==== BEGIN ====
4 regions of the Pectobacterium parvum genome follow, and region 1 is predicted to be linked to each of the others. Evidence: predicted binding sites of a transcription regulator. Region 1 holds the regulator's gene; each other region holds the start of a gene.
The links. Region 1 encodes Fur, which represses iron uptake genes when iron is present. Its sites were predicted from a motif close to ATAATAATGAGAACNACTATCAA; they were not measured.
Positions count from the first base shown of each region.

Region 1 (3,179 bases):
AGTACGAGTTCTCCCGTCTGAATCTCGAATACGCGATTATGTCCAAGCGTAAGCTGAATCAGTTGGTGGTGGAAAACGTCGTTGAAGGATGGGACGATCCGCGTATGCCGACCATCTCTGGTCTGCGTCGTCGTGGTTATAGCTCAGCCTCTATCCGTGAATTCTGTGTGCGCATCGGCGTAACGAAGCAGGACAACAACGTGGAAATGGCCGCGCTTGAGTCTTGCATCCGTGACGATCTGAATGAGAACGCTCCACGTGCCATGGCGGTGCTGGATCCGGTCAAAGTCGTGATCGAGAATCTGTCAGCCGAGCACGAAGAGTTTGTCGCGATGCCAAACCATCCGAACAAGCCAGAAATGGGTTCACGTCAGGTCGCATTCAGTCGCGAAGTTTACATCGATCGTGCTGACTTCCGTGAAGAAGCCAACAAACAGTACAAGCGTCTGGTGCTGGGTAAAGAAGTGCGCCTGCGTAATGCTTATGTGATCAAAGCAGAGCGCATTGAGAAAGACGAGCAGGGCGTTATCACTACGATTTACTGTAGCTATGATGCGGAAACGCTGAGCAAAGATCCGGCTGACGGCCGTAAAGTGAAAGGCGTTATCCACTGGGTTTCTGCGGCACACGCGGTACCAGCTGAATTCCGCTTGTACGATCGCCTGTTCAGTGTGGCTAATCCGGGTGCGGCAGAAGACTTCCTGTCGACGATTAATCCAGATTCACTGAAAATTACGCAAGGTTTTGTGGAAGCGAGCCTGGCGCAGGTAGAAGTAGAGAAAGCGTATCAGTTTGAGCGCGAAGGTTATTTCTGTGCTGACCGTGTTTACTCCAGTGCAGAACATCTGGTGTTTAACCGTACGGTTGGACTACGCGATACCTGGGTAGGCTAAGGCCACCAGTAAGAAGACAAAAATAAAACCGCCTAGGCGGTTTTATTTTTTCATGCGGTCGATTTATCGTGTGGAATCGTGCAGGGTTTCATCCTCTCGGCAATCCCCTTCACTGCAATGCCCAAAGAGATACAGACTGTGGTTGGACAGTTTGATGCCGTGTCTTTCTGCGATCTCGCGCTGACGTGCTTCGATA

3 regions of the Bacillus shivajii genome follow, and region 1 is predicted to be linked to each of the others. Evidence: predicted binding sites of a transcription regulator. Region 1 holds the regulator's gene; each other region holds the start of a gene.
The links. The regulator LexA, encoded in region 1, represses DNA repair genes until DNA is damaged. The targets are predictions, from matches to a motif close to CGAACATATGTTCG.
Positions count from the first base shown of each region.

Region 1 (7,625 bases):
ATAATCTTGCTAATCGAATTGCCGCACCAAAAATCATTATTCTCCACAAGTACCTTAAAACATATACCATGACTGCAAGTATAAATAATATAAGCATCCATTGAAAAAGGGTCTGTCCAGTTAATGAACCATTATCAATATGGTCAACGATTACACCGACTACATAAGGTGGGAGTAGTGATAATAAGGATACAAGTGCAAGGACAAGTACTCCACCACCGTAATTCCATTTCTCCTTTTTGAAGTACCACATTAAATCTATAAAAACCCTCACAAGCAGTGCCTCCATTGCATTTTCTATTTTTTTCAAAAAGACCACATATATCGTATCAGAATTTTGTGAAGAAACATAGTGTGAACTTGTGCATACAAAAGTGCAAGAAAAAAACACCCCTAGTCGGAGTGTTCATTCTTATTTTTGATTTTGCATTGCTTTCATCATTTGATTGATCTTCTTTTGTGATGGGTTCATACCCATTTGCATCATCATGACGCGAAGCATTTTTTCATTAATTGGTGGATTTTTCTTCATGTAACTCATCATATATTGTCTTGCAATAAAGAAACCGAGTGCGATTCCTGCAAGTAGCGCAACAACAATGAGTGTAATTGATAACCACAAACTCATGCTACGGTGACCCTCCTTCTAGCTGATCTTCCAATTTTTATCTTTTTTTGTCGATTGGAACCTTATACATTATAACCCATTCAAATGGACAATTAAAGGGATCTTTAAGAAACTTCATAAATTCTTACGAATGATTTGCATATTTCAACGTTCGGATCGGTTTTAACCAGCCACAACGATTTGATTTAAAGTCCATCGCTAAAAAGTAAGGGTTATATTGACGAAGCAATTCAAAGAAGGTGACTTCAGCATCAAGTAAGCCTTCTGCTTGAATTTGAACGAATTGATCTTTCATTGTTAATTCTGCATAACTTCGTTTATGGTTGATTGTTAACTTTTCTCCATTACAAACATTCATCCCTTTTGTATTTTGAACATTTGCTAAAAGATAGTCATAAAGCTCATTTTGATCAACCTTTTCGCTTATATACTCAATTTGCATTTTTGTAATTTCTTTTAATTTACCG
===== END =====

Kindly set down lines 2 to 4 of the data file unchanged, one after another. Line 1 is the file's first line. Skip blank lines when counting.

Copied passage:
The links. Region 1 encodes Fur, which represses iron uptake genes when iron is present. Its sites were predicted from a motif close to ATAATAATGAGAACNACTATCAA; they were not measured.
Positions count from the first base shown of each region.

Region 1 (3,179 bases):